When Chandrakanth Shettigar was building a team of six programmers for a Ruby on Rails-based startup, he discovered firsthand how tiring and cumbersome it can be to screen candidates for an open position. He became so frustrated with the manual interview process that he created his own tool for assessing candidates. This is how he came up with the idea to create a platform that could automate the recruitment lifecycle and make the undertaking more timely, cost-effective, and productive.
Screenom, the child of that frustration, is a startup tool that recruiting professionals can use to evaluate software-developer candidates for open positions. Screenom’s team of experts develop the problem-solving and programming question bank that recruiters need, and then presents the employment candidate with a customized assessment to determine how well-suited that candidate is for the position.
“We asked other organizations about their talent management process,” co-founder Anshul Kumar says. From those conversations, Kumar and Shettigar have built a team of experts in talent management and programming that draft the questions and develop the assessment examinations. These experts come from organizations such as Microsoft and other reputable industry leaders. The questions included in Screenom’s test bank are a unique set of inquiries that cannot be found using search engines, ensuring candidates’ answers are their own, and not Google’s.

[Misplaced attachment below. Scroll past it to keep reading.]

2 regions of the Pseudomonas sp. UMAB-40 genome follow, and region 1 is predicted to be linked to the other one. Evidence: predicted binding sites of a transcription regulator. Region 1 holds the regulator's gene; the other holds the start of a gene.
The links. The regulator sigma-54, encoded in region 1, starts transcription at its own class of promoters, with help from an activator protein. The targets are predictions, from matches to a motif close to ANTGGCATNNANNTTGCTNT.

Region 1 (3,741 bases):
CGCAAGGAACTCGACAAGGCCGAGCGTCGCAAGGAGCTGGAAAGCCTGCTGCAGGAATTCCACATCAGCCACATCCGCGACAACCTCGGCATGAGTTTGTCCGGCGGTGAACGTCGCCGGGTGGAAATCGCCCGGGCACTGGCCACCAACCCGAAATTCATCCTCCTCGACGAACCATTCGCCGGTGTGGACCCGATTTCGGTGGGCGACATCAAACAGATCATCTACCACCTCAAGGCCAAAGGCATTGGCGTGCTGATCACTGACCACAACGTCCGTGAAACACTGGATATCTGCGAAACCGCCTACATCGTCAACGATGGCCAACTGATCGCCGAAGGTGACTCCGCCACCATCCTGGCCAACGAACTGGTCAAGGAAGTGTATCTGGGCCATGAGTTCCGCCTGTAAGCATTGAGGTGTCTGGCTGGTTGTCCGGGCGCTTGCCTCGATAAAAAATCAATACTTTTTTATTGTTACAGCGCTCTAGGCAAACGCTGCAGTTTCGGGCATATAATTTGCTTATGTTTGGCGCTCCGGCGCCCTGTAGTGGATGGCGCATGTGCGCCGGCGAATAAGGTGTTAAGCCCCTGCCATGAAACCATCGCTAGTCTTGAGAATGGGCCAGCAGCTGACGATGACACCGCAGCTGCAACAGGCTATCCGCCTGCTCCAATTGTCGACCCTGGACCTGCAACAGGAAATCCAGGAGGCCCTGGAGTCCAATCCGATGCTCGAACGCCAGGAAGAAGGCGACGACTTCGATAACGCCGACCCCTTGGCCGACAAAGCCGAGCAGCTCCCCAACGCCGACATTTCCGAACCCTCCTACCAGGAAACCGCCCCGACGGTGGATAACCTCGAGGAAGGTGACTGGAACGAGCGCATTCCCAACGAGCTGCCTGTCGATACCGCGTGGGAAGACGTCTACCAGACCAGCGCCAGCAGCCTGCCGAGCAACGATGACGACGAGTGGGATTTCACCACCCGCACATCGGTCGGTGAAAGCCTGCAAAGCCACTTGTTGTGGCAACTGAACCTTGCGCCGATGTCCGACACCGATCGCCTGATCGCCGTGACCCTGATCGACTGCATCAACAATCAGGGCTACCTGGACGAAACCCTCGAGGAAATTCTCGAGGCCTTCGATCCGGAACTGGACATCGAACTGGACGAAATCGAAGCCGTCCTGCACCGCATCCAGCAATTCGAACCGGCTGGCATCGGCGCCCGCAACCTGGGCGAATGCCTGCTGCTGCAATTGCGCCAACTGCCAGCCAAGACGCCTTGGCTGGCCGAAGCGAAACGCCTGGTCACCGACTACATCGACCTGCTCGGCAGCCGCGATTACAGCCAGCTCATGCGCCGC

Having these outside experts draft the questions for recruiters differentiates Screenom from its competitors. Kumar points out, “New stuff is coming in every month. Because we work with outside experts, we have a better set of up-to-date questions,” meaning the questions used in the assessment will be timely and relevant to the current software development environment.
“We provide the candidates with the capability to take the test on any platform, desktop or laptop,” Kumar says. Candidates need only some sort of computer and a webcam, along with a reliable Internet connection, to take the assessment. Shettigar adds, “We capture key events, the candidate’s picture, and so forth, to make sure the candidate isn’t cheating.”
Through capturing those key events, Screenom is able to ensure the candidate is the one taking the assessment exam, not someone else. Added to this level of security is the fact that only the recruiting company has access to the candidate’s assessment answers and feedback.
The assessment profile goes beyond just objective questions, which Kumar says is just the first phase of the assessment. “We have a three-step assessment platform: the objective questions, coding questions, and then a face-to-face interview,” says Kumar. The third phase, the face to face interview, won’t be ready for several more months, but Shettigar says that “some recruiters really like the idea, because they don’t come from a technical background.” When live, the recruiting team will have the option of having industry-leading experts conduct the face-to-face interview.
Screenom is in the early, beta stages right now, and is being selective about its clientele until the first week of April. The company’s goal, though, is to expand throughout the United States and then move into the Indian and Southeast Asian markets, which have been a major backbone of the IT industry for a number of years and are growing markets for talent assessment.